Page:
07 Jun, 2012
Why You Should Think About The End Of Your Business Right From The Very Start
When setting up a business or buying into a business, it is important to decide from the start whether or not you aim to sell that business at some time in the future. If you do, then start preparing for the sale from the beginning. The prospect of sale should affect almost every decision that you make.
Get into the ‘exit mind-set’ and build a business that is set up to sell.
Ask yourself early on: “who might want to buy this business?” Do this research to unearth who the buyers might be. If it is really such a good concept, then there must be others out there who think so too. As the business grows, try to imagine what would make it more attractive to your target buyers and make them want it more.
Look back at recent sales. Research which firms bought businesses in your market. What did the business being purchased look like at the time? What would it take to put your business in that shape? Find brokers who specialise in selling businesses and who operate in the same filed; get a feel for what would interest them and stay in touch.
Ask their advice on what would make your business more eye-catching to a potential buyer.
Entrepreneurs need to think big. To attract a buyer, the business for sale must have growth potential. For example, you might operate a number of ‘shop-cart’ stalls in the main thoroughfare of large shopping centres, carefully sited to attract shoppers as they come out of the big chain stores.
This could be an attractive proposition because a shopping-cart format can be replicated in other sites, such as train stations, airports or in the foyers of large corporations. It’s important for the entrepreneur to show the buyer that there is still meat on the bones for someone else to enjoy.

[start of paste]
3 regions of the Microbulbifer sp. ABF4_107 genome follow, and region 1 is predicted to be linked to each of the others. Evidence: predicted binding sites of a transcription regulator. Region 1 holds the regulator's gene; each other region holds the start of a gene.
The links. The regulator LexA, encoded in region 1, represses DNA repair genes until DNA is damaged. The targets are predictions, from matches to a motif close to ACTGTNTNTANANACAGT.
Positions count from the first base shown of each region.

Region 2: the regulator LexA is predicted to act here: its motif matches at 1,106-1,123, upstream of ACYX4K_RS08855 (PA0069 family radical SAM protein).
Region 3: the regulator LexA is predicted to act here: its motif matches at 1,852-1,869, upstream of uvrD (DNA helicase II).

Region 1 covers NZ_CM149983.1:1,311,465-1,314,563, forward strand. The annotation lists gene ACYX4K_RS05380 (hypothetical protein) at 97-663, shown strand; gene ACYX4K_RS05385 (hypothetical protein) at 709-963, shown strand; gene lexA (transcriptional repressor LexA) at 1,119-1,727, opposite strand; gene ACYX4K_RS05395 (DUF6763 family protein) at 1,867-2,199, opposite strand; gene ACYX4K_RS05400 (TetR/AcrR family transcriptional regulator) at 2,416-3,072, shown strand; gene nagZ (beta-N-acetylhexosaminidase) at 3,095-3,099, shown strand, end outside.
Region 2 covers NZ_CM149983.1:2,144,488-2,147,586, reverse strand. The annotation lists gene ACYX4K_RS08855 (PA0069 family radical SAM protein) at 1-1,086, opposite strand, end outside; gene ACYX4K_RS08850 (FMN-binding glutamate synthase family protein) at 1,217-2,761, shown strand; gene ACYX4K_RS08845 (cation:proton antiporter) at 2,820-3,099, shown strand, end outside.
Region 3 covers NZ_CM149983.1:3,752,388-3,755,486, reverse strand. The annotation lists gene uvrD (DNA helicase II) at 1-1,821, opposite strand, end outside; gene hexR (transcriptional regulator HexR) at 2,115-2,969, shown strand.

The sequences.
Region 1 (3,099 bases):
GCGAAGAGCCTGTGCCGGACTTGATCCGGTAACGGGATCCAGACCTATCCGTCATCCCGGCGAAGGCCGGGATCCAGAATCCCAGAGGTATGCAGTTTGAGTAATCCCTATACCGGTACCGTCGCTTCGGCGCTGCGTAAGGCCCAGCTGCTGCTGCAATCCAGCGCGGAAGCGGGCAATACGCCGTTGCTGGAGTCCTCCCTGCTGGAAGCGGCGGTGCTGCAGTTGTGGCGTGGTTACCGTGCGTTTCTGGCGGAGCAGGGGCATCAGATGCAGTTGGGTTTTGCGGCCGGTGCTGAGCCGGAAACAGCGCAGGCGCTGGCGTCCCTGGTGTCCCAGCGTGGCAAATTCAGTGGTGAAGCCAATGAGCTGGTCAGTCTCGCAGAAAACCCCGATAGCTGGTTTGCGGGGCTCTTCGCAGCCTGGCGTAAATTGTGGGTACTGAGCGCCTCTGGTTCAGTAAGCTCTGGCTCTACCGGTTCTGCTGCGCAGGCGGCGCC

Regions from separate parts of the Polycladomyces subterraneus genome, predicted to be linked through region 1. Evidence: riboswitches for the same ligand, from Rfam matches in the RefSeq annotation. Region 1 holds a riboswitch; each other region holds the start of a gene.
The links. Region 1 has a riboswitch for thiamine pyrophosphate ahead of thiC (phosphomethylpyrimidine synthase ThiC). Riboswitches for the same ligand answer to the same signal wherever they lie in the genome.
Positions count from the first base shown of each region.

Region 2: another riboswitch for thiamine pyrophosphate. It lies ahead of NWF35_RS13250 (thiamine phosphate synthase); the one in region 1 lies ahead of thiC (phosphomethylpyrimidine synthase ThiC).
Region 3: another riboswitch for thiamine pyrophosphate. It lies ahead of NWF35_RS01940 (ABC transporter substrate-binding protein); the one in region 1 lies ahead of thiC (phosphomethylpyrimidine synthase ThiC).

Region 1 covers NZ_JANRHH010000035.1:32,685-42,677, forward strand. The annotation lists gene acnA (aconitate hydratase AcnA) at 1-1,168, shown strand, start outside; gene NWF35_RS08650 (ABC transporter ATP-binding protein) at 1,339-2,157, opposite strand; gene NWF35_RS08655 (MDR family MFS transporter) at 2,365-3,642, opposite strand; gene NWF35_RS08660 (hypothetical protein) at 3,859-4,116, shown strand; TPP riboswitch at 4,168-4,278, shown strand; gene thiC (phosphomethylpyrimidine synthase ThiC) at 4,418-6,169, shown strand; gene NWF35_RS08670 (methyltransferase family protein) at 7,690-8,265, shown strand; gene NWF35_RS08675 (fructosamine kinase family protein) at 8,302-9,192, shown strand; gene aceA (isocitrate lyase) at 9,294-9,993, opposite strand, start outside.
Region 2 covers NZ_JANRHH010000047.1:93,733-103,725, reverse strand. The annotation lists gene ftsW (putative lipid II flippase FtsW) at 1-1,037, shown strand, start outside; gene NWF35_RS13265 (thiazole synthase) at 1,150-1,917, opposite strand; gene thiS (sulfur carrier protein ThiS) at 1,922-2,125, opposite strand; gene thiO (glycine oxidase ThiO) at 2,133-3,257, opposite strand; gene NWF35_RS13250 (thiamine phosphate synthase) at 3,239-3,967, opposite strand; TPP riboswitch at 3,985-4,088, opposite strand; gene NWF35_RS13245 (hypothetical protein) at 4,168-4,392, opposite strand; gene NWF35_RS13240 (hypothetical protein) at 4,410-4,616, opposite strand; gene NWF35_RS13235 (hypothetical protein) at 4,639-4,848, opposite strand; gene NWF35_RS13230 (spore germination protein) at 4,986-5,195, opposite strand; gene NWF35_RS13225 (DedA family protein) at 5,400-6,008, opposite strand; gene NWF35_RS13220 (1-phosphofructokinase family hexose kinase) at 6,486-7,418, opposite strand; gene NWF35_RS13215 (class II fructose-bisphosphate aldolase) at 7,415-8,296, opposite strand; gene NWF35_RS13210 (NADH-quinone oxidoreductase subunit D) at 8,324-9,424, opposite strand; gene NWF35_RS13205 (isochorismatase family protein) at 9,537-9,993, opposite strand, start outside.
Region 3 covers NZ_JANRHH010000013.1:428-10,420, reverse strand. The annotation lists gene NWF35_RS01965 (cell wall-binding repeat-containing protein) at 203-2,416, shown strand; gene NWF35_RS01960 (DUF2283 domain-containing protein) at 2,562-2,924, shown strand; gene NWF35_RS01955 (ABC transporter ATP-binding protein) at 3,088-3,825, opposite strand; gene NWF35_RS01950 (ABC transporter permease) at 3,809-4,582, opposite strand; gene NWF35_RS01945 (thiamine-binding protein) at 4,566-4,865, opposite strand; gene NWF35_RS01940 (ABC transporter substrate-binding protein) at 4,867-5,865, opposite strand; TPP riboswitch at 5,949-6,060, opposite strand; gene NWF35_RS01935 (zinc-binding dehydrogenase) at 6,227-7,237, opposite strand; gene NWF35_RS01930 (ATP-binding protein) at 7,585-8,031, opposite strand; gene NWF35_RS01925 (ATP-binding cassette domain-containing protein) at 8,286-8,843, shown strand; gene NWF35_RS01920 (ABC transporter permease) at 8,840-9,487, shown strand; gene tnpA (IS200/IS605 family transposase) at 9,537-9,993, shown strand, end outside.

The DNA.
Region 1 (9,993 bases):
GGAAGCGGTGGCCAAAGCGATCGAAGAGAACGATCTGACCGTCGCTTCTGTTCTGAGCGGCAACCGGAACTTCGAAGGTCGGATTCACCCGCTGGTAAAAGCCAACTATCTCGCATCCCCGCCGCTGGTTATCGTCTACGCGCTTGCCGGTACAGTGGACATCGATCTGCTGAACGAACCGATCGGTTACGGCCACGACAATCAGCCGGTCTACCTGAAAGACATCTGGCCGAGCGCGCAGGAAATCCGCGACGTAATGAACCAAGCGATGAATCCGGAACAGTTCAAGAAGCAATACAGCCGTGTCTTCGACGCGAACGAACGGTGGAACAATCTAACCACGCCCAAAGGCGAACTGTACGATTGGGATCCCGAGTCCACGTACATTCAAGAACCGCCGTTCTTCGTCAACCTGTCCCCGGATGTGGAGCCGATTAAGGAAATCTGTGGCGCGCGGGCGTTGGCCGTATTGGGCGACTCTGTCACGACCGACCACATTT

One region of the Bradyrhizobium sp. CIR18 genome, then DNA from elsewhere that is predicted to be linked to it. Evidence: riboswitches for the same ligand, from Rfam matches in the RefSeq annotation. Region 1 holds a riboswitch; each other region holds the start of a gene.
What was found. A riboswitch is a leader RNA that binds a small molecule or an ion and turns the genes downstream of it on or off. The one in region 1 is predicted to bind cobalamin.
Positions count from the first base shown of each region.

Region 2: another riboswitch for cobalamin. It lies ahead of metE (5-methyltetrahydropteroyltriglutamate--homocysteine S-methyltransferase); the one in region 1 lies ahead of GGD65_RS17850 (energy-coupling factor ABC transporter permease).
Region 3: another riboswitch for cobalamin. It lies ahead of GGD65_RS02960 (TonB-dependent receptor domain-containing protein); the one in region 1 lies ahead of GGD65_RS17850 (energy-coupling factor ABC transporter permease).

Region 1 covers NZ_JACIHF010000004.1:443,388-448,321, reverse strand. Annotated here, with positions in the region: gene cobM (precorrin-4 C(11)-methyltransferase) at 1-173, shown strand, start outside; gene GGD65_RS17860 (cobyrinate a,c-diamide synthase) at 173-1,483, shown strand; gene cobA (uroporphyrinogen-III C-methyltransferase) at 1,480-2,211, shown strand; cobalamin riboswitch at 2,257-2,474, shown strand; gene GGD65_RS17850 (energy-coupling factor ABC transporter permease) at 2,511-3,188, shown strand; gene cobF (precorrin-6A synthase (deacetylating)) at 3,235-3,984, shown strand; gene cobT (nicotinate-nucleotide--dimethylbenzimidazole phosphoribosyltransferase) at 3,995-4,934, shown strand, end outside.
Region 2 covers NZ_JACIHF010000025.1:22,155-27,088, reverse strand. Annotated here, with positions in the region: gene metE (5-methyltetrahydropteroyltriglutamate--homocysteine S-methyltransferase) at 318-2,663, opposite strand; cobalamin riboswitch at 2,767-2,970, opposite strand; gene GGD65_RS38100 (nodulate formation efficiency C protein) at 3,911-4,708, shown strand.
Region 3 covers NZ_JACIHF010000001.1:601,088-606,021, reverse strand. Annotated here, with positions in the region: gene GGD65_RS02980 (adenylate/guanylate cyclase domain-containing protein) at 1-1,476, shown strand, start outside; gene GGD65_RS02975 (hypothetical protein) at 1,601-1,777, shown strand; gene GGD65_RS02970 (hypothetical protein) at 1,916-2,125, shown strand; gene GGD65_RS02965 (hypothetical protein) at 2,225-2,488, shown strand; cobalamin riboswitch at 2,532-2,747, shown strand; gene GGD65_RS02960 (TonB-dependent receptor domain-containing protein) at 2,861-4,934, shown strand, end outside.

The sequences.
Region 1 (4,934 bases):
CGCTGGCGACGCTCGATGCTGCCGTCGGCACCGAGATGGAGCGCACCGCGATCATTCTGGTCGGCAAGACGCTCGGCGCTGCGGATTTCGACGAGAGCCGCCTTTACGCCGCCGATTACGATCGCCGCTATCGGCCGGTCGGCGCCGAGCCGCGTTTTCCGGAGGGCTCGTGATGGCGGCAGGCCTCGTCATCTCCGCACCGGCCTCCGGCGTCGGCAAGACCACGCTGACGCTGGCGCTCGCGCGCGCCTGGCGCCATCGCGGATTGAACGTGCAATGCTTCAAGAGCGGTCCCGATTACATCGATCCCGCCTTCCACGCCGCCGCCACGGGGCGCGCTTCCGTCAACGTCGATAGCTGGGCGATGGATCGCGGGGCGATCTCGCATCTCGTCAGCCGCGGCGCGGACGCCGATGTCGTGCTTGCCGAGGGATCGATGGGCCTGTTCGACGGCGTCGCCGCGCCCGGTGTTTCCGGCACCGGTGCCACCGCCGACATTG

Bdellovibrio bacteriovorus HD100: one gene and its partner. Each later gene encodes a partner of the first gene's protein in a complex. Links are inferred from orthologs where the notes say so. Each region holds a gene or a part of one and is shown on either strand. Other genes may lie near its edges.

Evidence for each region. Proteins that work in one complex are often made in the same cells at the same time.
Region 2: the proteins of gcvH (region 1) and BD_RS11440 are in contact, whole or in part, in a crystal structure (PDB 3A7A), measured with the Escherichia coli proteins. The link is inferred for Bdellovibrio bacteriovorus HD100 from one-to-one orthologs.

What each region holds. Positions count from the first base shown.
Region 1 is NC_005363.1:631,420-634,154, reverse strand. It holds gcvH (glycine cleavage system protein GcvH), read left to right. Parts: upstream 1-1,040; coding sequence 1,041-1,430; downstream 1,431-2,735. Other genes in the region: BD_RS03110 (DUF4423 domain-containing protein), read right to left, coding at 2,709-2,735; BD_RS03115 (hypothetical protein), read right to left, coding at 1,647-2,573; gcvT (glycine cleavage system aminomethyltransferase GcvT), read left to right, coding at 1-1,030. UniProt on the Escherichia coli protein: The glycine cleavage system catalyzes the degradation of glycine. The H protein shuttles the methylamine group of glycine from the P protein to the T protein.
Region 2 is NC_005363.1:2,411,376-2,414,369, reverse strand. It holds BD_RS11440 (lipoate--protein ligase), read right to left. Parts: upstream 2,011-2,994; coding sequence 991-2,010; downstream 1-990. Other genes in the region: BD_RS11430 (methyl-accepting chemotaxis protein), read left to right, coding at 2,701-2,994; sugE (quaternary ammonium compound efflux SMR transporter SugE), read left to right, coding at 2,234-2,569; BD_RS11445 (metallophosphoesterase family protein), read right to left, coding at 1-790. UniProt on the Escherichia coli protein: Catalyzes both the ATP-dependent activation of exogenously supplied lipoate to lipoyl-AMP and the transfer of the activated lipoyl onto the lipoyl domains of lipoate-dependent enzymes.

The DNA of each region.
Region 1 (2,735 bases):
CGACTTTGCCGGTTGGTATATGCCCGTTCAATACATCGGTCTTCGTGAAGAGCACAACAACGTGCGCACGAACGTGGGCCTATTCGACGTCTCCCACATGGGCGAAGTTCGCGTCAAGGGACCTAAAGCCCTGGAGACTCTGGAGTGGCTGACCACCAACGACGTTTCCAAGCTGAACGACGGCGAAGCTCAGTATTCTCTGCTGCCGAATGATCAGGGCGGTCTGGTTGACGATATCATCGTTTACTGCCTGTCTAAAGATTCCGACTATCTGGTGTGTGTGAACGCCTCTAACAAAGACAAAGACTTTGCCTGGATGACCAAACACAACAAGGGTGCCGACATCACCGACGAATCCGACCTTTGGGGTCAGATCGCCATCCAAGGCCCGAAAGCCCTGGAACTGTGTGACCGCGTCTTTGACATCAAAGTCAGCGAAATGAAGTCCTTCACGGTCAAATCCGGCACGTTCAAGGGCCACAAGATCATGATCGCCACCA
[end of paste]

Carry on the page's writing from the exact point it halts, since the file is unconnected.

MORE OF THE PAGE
potential buyers need to need to see how the business could be expanded.
Avoid being parochial. In this age of globalisation, cross-border deals are no longer reserved for the largest multinationals. Indian and Chinese buyers are interested in UK companies across the board.
For most businesses there are only two realistic future purchasers – a trade buyer or a financial buyer. A trade buyer may be a potential competitor, wanting to expand.
A financial buyer will be looking for a sound investment. Few have the option of following the route of Facebook’s founder, Mark Zuckerberg – taking their business to the stock market through an IPO. In any case, going to the market is not really an exit. It’s usually a way to refinance the business and lock the founder in for longer.
Trade buyers can be interested for several reasons. On the one hand, they might be prepared to pay a premium just to get an awkward competitor out of the way.
On the other, they might see a business that complements their own, with synergies to be gained from combining suppliers and/or customers. Such a buyer, once identified, should be cultivated. Remind them from time to time how interesting your products and/ or services are.
Think about how you might ‘morph’ your business in order to become even more appealing to them.
A financial buyer (like a private-equity firm) will look at the potential to expand the business and make it more profitable. At the same time, they are looking for ways to trim the ‘fat’ and make the operation leaner. It makes sense to alert them to potential growth and expansion to opportunities and to pass on your ideas for business growth and development.
Finally remember that there is no ‘right time’ for a sale. Though bank lending remains sluggish, there are plenty of financial buyers out there. A good business that ticks all the boxes can expect at least half a dozen private-equity firms to be interested.
Once banks return more fully to the market, of course, the price that buyers are prepared to pay should rise. But it’s never a good idea to wait until conditions are perfect before selling. Because they never are.